Strikha says Metso puts Kazakhstan’s aggregates production capability to be up to 60 million m³, while the current demand is around 35 million m³. Estimating other Central Asian republics’ production volumes is, says Strikha, difficult due to variations in the recording of official statistics.

Commenting on the main types of aggregates produced in Central Asia and their usual buyers, Strikha says: “The main source for construction material is gravel that is mined around large cities or construction areas. Most of the end customers are large construction companies that are active in segments such as road construction, house construction and major industrial structures.

“Aggregates produced in Central Asia are predominantly domestically consumed due to growing logistics expenses.”

Analysing some of the big infrastructure projects taking place within the five Central Asian republics, Strikha continues: “The Uzbekistan market is growing with projects like construction of business centres, for example Tashkent city with US$1 billion investment in construction. The plan is to build by 2020 around 500 apartment buildings in the Tashkent region and 500 hotels in the whole country.

“One of the main road construction projects in Uzbekistan is the Tashkent-Samarkand highway, which is planned to be built within the next few years. The country also has a few industrial construction projects, like refinery and automotive manufacturing.

“Kazakhstan finalised big infrastructure projects in 2017 like Astana Expo and Nurly Zhol. Nowadays, construction volumes there are reduced.”

Strikha says that due to Central Asia republic mining and production methods, semi-mobile wheel-mounted Metso NW plants are in the highest demand, as they allow reduced installation time and lower overall production cost, while supplying the best quality product.

“There is a high interest for the latest Metso technology development and smart solutions, and we expect that this interest will transform into solid demand,” he adds.

Protecting the environment through considerate aggregates production is a big thing in Central Asia, says Strikha, with “very strict” local legislation. “Customers are also paying a lot of attention to environmental issues. This is another reason why Metso equipment is in high demand.”

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Mikhail Nabiyev, product manager at Borusan Makina Kazakhstan LLP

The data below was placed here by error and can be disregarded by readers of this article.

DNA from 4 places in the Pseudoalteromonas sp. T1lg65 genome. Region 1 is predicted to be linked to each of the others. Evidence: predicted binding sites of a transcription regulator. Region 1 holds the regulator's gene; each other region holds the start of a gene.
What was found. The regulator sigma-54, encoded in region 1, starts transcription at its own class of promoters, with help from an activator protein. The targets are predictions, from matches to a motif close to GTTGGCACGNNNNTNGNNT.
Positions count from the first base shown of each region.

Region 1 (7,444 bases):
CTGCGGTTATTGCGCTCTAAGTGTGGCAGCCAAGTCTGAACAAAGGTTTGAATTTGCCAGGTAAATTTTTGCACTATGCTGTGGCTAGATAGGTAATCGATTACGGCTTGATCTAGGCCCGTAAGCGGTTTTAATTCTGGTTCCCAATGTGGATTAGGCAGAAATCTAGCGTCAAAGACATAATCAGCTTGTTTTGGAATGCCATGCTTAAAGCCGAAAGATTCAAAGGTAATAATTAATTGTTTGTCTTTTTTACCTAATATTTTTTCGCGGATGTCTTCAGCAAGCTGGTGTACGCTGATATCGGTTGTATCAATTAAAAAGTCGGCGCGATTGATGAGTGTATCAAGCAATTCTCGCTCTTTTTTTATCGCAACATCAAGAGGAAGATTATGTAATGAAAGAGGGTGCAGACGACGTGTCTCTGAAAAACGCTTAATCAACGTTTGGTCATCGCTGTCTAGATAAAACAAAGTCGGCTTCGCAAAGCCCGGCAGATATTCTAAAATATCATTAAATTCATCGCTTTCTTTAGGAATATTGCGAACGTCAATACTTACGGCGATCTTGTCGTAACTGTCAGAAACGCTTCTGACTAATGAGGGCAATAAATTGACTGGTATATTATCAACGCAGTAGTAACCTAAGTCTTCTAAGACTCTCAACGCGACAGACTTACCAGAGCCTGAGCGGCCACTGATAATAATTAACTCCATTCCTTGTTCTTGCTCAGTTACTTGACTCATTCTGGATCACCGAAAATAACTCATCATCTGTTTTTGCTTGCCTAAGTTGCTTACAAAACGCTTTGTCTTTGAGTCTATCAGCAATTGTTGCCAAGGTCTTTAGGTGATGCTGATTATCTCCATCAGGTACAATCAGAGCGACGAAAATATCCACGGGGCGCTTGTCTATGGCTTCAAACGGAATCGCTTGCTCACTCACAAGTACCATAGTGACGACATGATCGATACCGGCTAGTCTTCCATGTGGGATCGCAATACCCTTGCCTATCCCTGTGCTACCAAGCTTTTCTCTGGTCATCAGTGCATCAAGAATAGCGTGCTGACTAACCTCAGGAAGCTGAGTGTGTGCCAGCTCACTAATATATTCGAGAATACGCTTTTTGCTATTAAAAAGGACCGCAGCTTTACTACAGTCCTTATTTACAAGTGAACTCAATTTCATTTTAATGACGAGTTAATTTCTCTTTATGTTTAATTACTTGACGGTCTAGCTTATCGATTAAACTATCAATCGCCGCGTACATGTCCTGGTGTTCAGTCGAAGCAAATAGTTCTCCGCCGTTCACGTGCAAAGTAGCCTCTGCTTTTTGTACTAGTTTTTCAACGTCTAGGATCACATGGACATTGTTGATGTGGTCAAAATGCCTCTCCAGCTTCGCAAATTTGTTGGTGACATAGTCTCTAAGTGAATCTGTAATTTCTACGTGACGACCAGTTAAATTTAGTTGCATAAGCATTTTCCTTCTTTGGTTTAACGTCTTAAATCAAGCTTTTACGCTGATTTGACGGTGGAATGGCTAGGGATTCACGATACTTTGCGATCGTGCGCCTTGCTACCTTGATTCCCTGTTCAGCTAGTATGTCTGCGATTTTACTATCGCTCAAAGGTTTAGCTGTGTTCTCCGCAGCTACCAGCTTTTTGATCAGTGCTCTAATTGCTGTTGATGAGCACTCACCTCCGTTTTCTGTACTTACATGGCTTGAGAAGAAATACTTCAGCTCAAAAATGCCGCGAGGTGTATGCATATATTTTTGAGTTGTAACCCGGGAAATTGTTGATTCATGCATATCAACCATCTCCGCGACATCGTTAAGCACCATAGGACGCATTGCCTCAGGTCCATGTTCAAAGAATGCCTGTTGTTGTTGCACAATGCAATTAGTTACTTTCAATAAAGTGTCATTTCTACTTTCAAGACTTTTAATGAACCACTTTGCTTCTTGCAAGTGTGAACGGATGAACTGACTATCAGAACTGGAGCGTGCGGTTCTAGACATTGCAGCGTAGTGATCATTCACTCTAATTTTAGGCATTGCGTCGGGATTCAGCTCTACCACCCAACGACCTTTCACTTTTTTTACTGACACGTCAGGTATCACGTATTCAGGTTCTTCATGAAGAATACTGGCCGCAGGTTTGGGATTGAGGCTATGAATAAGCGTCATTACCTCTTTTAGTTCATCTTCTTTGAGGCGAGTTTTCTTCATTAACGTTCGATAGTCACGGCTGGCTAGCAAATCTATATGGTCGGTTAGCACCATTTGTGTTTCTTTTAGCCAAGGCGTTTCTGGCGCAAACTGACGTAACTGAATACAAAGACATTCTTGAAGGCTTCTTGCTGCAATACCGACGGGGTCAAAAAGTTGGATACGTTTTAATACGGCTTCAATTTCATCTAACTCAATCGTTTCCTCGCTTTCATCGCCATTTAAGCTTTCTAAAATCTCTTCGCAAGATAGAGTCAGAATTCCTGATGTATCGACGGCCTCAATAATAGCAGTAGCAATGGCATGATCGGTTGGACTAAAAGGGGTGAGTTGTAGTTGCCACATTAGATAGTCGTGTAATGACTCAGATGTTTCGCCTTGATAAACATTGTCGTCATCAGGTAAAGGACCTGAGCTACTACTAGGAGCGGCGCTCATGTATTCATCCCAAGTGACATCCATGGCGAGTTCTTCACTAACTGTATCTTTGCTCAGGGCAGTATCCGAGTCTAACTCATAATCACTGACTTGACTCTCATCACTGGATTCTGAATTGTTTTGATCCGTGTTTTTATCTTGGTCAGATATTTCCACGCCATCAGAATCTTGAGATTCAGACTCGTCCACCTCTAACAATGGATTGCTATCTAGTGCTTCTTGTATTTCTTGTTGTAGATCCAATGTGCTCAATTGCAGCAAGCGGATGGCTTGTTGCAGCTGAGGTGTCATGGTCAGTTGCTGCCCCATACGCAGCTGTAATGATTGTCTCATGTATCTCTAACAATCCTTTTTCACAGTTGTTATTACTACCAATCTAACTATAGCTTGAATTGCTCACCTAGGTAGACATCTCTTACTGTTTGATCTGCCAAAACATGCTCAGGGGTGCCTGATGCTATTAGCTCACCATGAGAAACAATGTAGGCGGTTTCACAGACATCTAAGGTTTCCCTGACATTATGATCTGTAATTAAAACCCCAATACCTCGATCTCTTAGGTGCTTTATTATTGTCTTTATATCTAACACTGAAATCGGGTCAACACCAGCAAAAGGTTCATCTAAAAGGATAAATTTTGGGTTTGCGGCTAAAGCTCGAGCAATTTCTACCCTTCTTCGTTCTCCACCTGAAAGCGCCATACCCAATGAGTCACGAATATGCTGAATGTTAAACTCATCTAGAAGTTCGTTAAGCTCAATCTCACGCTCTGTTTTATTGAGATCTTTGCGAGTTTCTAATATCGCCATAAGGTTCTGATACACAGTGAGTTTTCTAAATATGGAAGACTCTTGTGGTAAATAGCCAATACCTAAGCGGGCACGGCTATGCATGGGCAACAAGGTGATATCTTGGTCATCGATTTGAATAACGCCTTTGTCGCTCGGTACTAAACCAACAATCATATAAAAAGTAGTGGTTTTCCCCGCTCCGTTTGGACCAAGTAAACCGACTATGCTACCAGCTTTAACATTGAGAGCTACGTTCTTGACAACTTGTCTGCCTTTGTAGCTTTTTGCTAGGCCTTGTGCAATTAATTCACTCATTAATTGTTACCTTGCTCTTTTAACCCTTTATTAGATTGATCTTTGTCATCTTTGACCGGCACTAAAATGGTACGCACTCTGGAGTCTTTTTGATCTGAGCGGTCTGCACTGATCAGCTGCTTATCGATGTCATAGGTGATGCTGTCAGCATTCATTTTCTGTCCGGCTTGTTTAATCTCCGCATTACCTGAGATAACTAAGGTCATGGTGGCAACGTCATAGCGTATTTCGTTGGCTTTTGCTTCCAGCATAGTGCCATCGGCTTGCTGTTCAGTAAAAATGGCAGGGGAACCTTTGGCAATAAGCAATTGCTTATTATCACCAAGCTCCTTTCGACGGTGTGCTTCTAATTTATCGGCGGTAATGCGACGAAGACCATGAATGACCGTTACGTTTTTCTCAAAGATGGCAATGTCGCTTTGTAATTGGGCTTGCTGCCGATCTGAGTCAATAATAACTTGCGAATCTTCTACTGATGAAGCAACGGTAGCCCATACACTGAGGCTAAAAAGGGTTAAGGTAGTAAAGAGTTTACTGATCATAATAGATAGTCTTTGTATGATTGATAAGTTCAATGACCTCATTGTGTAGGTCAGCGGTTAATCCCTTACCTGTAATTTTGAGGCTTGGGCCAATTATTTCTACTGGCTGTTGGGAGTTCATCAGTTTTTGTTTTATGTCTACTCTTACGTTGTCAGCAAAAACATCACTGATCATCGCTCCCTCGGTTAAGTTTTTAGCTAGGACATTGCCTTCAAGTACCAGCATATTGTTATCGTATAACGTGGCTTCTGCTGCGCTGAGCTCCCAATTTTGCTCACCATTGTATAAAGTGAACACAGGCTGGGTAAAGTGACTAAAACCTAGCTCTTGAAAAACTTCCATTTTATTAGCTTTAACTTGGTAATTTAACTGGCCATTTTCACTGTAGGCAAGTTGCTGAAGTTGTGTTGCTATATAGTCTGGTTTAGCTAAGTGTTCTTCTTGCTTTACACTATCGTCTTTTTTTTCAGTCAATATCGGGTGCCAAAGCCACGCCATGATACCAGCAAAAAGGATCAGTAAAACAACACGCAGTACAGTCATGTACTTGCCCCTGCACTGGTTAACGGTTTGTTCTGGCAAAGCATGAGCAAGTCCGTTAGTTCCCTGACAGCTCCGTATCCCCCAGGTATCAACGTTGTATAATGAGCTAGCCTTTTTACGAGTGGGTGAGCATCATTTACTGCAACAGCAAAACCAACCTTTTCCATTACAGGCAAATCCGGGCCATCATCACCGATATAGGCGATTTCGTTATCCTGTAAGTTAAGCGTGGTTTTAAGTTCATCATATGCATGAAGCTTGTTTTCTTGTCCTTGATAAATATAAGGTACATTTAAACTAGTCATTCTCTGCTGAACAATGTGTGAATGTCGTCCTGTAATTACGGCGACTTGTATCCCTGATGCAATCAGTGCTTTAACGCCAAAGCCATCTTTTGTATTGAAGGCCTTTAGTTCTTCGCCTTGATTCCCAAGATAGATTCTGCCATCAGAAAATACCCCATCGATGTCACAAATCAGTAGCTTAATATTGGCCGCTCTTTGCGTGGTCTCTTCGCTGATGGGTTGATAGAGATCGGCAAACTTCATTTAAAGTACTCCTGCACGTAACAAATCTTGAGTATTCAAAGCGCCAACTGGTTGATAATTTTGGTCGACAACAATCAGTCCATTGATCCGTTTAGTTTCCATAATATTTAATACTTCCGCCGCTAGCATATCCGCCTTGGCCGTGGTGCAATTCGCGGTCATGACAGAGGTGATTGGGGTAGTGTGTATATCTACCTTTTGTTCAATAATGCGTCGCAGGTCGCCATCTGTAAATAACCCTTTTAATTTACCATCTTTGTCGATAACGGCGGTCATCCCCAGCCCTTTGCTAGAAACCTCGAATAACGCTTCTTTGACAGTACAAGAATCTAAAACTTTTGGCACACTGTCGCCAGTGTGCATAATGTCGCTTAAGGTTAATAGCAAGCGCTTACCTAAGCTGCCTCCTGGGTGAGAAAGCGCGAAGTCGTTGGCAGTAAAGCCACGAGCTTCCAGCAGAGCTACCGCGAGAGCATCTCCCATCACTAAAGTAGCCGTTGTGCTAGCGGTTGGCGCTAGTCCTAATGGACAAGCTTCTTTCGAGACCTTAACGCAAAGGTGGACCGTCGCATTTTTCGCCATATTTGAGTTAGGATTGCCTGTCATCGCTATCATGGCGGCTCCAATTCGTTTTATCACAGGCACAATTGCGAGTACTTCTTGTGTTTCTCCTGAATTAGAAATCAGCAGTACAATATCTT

Strikha says Metso sees big potential in the Central Asia region due to its growing population, continuing urbanisation and people’s rising living standards.

Caterpillar is another big global aggregates processing equipment player with a strong presence in Central Asia. Borusan is the U.S. giant’s dealer in Georgia, Azerbaijan, Kazakhstan and Kyrgyzstan, while another dealer, Zeppelin, represents Caterpillar in several other Central Asian republics.

Mikhail Nabiyev, product manager at Borusan Makina Kazakhstan LLP, says that over 1,000 companies in Kazakhstan alone are registered to extract open minerals deposits. “Most of the mineral commodities in Kazakhstan are being consumed by the internal market, but a portion is exported to Russia, Kyrgyzstan and other Eurasian countries.

“In Kazakhstan, there is large governmental long-term plan. The Nurly Zhol programme which started in 2013 with the aim to develop and modernise the infrastructure, including roads and highways around the country, includes road projects up to 2025.  During the period 2013-2017, over 1,800 kilometres of new roads were built.”

With low domestic prices for aggregates, sand and clay, Nabiyev says aggregates processing business customers in Kazakhstan look for cost-competitive equipment.

“The most popular models are the Cat 320D2L and 326D2L excavators with HP lines fitted with hammers, used for crushing rock, especially to finish after a blast. The Cat 336D2L excavator is used in quarries to load trucks or crushing machines. For some customers, Cat Certified Used is a solution that offers performance and reliability at an attractive value.”

Nabiyev stresses that the long-term outlook for the Kazakhstan aggregates sector will be influenced by government-led road construction initiatives.